Giroux not fazed by fan snub

Giroux finished seventh among forwards in the NHL All-Star fan vote, just behind Sidney Crosby. (Yong Kim/Staff Photographer)

Peter Laviolette knows he is biased.

But Laviolette said on Thursday that he would have picked Claude Giroux, who has led the NHL in scoring for a good chunk of the first half of the season, first in the All-Star Game fan balloting.

The league announced the results of its All-Star fan voting on Thursday and Giroux was left off the list.

Instead, the host Ottawa Senators are guaranteed to have at least four representatives skate in the game, as Erik Karlsson, Daniel Alfredsson, Jason Spezza and Milan Michalek captured 4 out of the top 6 spots among 24 million votes cast.

Boston goaltender Tim Thomas and Toronto’s Dion Phaneuf were the only 2 non-Senators to be voted in.

That doesn’t bother Giroux one bit.

“I didn’t even know about it,” Giroux said after the Flyers’ morning skate at the Wells Fargo Center. “I don’t really pay attention to what’s going on with that right now.

“I really don’t care, Top 6 or not. I just want to make the team.”

Giroux finished 7th among forwards, just behind Sidney Crosby with 385,253 votes. Giroux has 18 goals and 28 assists for 46 points in 33 games this season.

The remaining 36 All-Stars will be selected by the NHL’s hockey operations department later this month, headed by Colin Campbell and Brendan Shanahan, with input likely from coaches and general managers.

Giroux, who turns 24 next week, represented the Flyers with Danny Briere at last year’s All-Star festival in Raleigh, N.C. The game will be played on Jan. 29 at ScotiaBank Place, with the fantasy draft being held in primetime on Thursday, Jan. 26 in downtown Ottawa.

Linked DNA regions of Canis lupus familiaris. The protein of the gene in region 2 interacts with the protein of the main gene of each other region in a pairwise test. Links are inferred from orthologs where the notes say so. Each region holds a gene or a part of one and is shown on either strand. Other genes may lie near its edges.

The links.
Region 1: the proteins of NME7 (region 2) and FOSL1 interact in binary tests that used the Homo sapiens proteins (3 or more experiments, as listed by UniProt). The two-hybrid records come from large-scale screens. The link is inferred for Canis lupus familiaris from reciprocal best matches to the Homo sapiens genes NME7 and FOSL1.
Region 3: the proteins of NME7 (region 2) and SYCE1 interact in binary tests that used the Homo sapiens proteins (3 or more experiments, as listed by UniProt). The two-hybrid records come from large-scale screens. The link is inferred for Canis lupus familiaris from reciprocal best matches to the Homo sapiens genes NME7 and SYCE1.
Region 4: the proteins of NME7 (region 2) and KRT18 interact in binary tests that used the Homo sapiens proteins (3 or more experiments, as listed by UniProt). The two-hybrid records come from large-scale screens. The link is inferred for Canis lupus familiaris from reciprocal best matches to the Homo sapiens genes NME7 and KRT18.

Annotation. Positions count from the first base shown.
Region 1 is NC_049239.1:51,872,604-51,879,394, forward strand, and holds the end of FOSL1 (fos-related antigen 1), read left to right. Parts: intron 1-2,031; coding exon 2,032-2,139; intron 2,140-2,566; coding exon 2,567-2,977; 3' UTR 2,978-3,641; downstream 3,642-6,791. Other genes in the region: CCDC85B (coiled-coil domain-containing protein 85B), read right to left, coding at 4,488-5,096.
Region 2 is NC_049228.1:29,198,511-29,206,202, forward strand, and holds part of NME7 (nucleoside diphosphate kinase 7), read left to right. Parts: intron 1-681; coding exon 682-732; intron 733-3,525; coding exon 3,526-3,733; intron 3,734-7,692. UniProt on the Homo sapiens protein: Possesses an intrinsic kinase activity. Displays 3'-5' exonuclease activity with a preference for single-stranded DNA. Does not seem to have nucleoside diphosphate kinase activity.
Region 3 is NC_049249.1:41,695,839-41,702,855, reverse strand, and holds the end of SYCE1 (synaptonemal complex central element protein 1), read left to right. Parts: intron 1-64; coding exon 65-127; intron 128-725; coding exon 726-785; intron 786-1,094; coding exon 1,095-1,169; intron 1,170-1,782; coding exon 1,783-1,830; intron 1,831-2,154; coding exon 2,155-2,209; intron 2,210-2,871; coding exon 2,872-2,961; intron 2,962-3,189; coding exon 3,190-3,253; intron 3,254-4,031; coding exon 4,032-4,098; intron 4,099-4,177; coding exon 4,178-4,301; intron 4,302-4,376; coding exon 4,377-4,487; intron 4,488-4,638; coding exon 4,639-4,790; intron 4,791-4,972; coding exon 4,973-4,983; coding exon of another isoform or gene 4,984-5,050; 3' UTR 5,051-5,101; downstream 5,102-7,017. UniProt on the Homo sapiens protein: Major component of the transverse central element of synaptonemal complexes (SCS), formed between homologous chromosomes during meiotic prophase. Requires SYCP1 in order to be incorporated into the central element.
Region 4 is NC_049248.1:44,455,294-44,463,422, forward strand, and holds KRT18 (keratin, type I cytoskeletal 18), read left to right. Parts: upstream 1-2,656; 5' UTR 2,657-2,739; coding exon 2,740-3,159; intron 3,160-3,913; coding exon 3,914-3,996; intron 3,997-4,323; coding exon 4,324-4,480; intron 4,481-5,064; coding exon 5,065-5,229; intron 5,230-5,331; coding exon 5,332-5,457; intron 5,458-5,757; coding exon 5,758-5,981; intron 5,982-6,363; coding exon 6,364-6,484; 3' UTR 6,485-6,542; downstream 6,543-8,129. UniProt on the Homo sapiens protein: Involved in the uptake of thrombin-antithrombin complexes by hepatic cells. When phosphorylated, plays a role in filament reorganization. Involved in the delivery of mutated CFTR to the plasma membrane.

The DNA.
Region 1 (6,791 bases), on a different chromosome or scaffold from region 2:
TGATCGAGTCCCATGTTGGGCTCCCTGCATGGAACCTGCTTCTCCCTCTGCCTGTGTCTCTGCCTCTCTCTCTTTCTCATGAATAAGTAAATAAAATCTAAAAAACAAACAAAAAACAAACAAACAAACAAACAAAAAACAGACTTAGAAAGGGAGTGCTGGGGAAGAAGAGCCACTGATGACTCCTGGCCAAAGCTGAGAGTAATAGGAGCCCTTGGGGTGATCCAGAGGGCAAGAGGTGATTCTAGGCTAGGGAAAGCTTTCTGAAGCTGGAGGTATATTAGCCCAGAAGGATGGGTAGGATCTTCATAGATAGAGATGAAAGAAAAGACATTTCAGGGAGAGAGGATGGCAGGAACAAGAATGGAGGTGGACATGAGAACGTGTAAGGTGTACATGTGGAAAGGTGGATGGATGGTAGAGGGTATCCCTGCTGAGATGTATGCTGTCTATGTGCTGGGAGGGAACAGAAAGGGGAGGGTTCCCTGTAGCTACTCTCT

For Giroux, this year’s All-Star game might mean a little more than others, since it will be played in the town where he makes his offseason residence. Giroux starred in the QMJHL just across the river in French-speaking Gatineau, Quebec, and his family re-located there from up north in Hearst, Ontario, a few years ago. Most of Giroux’s childhood friends attended university in Gatineau.

“Obviously if I do go back, it’s going to be pretty cool,” Giroux said. “I’ve got a lot of family and friends there. But I’ve got bigger things to worry about right now. We need to put ourselves in a better position before the All-Star break.”

JAGR TESTING: Just 2 days after the Flyers announced he will be out for 7-to-10 days with a mild, left groin strain, Jaromir Jagr was back on the ice on Thursday morning at the Wells Fargo Center.

Jagr said he was not “pushing” his injured groin, but simply skating to stay in game shape, so that there isn’t a lag in between when he is healthy enough to return to the lineup and when he is shape to do so.

“Usually, it takes a couple days to get ready once you are healthy,” Jagr said. “Last time when I had this injury [in November], I felt a sharp pain. This one was different. I wasn’t in that much pain. But I knew that if I played more, it would get worse. That’s why I stopped playing.”

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